I'm learning how to reverse list and strings. Is there another way of reversing a string other than using [::-1] method? even if the other method is the long route i would much appreciate it

txt = ["Hello World"]
st ="".join(txt)
  • 3
    \$\begingroup\$ There's really not much code here to review. "Missing Review Context: Code Review requires concrete code from a project, with enough code and / or context for reviewers to understand how that code is used. Pseudocode, stub code, hypothetical code, obfuscated code, and generic best practices are outside the scope of this site." This seems generic/stub, not a complete application. \$\endgroup\$
    – ggorlen
    Sep 21 at 13:35
  • \$\begingroup\$ (print("".join(reversed(txt)))?) \$\endgroup\$
    – greybeard
    Sep 25 at 12:25
  • \$\begingroup\$ I’m voting to close this question because there is no code to review: The question is squarely off-topic at CR. \$\endgroup\$
    – greybeard
    Sep 25 at 12:30
  • \$\begingroup\$ (Putting a string literal in a list to go on and ''.join() it is pointless: print("Hello World"[::-1]).) \$\endgroup\$
    – greybeard
    Sep 25 at 12:36

2 Answers 2


Using string slicing as you have done is pretty much the best way, as discussed in this answer.

You should consistently put a space before and after the = assignment operator, as recommended by PEP 8, the official Python style guide:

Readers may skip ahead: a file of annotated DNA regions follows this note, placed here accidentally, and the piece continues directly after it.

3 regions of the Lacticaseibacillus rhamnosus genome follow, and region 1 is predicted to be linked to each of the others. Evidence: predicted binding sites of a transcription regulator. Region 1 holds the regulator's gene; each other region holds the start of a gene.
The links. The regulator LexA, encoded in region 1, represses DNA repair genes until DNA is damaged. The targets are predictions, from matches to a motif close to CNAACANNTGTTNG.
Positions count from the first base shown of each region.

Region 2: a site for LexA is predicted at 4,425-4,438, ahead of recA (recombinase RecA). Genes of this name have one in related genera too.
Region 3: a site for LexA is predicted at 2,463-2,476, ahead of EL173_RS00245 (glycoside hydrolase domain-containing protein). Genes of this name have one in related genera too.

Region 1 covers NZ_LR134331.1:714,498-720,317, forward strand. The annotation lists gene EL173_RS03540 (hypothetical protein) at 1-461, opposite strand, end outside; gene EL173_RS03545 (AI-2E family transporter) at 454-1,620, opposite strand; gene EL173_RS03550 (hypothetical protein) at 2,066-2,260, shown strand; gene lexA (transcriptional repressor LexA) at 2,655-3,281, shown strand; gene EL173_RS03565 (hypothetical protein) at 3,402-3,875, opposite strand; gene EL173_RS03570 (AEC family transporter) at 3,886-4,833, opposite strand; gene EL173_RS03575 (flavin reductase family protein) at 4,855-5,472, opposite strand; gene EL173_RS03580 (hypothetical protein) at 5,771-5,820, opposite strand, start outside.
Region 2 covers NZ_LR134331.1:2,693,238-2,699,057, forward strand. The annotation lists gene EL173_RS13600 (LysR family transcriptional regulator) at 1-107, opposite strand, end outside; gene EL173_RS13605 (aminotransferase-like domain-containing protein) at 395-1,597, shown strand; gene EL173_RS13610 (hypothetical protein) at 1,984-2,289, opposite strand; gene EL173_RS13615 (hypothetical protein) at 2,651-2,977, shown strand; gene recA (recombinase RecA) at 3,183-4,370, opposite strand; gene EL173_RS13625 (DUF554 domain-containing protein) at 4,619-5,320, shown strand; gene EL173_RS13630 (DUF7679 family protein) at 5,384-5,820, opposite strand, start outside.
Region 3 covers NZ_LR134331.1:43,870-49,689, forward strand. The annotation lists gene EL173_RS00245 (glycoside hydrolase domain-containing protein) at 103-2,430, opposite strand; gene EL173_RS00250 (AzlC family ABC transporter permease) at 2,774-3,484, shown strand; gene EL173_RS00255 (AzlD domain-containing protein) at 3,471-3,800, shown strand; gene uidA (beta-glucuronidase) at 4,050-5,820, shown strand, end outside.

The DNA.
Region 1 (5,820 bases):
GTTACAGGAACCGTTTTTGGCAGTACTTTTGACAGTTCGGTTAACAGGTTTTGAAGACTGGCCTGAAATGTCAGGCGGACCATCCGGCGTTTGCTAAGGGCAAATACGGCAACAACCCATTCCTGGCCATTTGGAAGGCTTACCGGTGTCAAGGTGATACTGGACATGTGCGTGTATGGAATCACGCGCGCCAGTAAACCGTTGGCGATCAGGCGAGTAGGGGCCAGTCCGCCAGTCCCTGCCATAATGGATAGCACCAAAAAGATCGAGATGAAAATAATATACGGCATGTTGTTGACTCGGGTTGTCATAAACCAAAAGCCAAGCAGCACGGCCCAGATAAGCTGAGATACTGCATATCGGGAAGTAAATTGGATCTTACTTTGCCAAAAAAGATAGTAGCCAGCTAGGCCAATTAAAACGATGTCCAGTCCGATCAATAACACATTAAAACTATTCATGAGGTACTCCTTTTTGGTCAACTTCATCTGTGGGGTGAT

• Always surround these binary operators with a single space on either side: assignment (=), augmented assignment (+=, -= etc.), comparisons (==, <, >, !=, <>, <=, >=, in, not in, is, is not), Booleans (and, or, not).
  • \$\begingroup\$ thanks for the link \$\endgroup\$ Sep 21 at 21:06

Is there another way of reversing a string other than using [::-1] method?

Yes there is. There are plenty of tutorials on the Internet, consider this one for example: Python Reverse String - 5 Ways and the Best One. What's interesting is the performance comparison between the different options. Achieving best performance will usually be your goal, unless that makes the code too obscure or inflexible.

The [::-1] is recommended because it is fast, short and to the point (and Pythonic). I don't have a better suggestion for you.

But to address your code specifically, it can be simplified since Python strings, like lists or tuples, are sequences. So for your purpose the string can be handled like a list:

txt = "Hello World"

If you don't like the notation because you find it unusual, just write a function.

  • \$\begingroup\$ aahh that's interesting \$\endgroup\$ Sep 21 at 21:04

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